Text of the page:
Solutions to Complex Problems
Virginia Tech is responding to critical issues that impact the human condition through our transdisciplinary communities.
Teams of faculty that are part of the Destination Area initiative are engaging departments, institutes, and centers in a collaborative effort to address complex problems in:
Virginia Tech is leading a statewide initiative to address population growth in coastal areas in the Commonwealth and finding innovative solutions to foster coastal resilience and prosperity. Collaboration across the Destination Areas, institutes, and centers is leading to development of new methodologies, such as advanced quantitative techniques and scenario planning, new technologies, and novel virtual interactive tools, in order to communicate more effectively about hazards, risk, adaptation and resilience to stakeholders in coastal areas.
Transdisciplinary teams are committed to understanding the fundamental mechanisms involved in the transmission of vector-borne disease, and to lead the search for novel approaches to disease mitigation; scientists at VTCRI are studying the mechanisms of infection, immunity, and cancer in order to better understand how to protect human health; transdisciplinary teams are working to identify molecular and genetic changes and to find the best therapeutic targets for infectious viruses and the ability of the immune system to fight disease in efforts to improve the body’s response to pathogens.
Working across disciplines at the intersection of culture, environment and human health in rural areas health analytics are opening new insights to how rural communities are disproportionately impacted by a number of health challenges; faculty teams are exploring the environmental and policy implications of historic economic drivers in rural regions; decision science experts are understanding how humans’ well-being is impacted by the conditions of the broader ecologies they inhabit in rural areas.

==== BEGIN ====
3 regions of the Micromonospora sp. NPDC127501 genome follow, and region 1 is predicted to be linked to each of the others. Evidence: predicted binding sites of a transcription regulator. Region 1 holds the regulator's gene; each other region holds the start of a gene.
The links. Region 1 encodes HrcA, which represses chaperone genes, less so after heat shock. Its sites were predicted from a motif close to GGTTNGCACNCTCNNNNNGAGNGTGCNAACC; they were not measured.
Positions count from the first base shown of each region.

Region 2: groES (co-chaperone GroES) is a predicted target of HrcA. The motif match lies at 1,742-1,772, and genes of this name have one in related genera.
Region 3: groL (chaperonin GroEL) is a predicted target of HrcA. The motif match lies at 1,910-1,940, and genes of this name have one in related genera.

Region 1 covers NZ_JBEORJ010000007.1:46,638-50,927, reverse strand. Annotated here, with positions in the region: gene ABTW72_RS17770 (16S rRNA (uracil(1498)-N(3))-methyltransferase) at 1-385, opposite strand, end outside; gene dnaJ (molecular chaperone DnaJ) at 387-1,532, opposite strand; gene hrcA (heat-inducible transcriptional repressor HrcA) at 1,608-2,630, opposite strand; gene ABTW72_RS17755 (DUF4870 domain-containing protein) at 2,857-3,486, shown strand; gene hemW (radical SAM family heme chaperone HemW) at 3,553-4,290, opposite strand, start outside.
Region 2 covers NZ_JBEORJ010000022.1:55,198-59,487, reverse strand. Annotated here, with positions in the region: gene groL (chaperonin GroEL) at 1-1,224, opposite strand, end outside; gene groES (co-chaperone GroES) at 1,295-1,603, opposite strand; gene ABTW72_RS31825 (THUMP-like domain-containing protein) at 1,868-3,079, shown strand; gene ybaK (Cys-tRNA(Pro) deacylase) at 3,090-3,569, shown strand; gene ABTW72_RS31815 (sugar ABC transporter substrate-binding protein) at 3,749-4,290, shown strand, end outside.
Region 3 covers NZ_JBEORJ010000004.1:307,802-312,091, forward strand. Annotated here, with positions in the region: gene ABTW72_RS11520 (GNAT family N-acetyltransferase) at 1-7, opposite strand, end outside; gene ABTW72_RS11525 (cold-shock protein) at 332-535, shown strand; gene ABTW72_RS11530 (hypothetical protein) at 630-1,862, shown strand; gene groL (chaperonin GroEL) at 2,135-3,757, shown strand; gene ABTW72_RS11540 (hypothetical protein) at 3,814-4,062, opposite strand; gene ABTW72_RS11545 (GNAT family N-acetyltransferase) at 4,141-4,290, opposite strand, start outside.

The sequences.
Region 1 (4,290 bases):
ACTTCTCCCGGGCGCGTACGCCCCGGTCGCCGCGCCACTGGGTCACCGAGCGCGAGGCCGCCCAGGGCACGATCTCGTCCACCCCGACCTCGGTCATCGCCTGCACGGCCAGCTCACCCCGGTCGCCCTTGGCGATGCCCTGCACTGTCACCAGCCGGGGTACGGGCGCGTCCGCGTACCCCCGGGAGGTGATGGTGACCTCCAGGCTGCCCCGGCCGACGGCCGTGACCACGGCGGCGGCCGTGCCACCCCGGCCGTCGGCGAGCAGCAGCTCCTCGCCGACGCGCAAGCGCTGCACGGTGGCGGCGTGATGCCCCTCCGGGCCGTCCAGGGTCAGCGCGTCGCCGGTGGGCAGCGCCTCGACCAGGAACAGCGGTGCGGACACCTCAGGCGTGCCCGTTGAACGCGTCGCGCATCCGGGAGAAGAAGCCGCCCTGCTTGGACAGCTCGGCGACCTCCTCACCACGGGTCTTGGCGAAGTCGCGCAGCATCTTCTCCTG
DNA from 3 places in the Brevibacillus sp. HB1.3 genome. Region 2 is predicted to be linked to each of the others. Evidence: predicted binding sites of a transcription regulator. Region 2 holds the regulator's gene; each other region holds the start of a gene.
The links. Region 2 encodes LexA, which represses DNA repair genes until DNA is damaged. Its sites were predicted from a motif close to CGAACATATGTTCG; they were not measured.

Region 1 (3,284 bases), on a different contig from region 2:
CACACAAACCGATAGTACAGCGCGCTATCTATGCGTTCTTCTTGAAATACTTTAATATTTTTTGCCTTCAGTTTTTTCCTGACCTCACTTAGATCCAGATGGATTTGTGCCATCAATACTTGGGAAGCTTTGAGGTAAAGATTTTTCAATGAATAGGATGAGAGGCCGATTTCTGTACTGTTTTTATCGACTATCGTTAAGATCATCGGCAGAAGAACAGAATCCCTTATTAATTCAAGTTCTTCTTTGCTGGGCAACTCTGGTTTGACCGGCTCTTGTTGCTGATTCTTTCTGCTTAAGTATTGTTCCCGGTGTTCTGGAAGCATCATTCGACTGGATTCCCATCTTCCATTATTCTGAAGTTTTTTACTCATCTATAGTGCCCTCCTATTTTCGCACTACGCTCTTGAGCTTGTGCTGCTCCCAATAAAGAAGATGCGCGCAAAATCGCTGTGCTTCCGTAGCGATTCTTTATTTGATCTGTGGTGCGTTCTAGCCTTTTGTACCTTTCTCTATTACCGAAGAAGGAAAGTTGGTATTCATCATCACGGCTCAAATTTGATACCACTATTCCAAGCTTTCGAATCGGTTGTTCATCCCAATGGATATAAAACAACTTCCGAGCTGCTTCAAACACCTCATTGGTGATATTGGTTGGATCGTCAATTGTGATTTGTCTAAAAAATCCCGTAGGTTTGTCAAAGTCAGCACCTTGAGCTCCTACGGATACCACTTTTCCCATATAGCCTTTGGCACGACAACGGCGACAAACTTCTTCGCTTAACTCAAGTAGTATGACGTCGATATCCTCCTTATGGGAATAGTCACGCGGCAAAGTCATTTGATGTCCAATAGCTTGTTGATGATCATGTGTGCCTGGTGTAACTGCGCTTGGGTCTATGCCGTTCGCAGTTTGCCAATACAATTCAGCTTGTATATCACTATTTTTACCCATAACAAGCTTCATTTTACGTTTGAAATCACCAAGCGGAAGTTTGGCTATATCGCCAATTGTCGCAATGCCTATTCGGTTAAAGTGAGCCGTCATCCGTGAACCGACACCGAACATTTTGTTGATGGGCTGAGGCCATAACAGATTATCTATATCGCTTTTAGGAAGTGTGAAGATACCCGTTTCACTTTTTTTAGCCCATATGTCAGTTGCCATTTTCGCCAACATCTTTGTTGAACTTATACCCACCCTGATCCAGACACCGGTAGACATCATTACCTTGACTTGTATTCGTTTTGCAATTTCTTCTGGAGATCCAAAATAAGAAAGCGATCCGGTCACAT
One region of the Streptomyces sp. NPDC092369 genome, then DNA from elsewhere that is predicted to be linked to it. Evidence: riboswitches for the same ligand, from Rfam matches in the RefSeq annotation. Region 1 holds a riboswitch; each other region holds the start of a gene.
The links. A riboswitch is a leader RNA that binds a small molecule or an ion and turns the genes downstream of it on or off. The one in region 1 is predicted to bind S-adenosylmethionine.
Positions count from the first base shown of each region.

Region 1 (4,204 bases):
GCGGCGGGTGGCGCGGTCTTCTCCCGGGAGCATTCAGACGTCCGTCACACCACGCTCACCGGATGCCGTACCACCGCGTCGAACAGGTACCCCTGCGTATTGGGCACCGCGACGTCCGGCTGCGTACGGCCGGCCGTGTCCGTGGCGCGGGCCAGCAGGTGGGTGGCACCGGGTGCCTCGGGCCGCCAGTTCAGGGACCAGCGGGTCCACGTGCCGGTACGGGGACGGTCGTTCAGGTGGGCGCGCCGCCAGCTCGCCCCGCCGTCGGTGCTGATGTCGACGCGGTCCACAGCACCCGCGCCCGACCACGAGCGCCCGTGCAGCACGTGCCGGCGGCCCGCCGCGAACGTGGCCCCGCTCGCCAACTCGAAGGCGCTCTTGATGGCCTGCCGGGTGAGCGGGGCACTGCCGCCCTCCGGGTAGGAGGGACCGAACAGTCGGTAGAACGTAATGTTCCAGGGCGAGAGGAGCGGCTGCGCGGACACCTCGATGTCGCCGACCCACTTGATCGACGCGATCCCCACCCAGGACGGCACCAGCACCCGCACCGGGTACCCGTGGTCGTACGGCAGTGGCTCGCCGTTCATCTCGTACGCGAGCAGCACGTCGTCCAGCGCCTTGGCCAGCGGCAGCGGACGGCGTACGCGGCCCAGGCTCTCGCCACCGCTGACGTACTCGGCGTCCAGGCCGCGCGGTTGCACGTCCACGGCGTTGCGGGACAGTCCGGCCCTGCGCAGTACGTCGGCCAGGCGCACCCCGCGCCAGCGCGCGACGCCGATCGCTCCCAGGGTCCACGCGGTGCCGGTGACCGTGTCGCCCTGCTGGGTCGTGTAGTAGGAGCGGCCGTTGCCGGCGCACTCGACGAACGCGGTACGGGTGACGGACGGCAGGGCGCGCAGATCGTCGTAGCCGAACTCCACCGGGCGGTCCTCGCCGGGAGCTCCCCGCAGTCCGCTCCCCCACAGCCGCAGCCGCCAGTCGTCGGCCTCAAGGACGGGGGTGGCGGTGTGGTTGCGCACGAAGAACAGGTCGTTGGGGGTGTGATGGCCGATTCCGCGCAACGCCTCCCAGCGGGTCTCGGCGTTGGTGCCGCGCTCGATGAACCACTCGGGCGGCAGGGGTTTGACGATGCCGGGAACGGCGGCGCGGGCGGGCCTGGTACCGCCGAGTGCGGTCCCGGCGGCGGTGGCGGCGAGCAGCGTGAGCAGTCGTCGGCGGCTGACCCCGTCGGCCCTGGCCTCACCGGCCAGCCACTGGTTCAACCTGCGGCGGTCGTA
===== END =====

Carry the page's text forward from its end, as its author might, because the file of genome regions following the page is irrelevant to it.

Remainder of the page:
Increasing the security and resilience of our communities, the nation, and the world requires understanding security as an integrated system of values, capabilities, and preparedness. Faculty in the Integrated Security Destination Area are working with the Hume Center and across traditional disciplinary boundaries to focus on advancing and assuring the security of our vital social, political, and financial networks while balancing the crucial needs and expectations of privacy and governmental oversight.
Faculty teams are exploring the dynamic nature of the brain as it changes and adapts across the lifespan and to a variety of different contexts. Faculty in the Adaptive Brain and Behavior Destination Area are understanding how addiction and the opioid crisis are impacting rural communities; faculty in Blacksburg and Roanoke are understanding brain related health challenges in the local communities. Partnerships with ICTAS and VTCRI are leading to insights on how to prevent brain trauma and linkages between brain trauma and conditions such as epilepsy.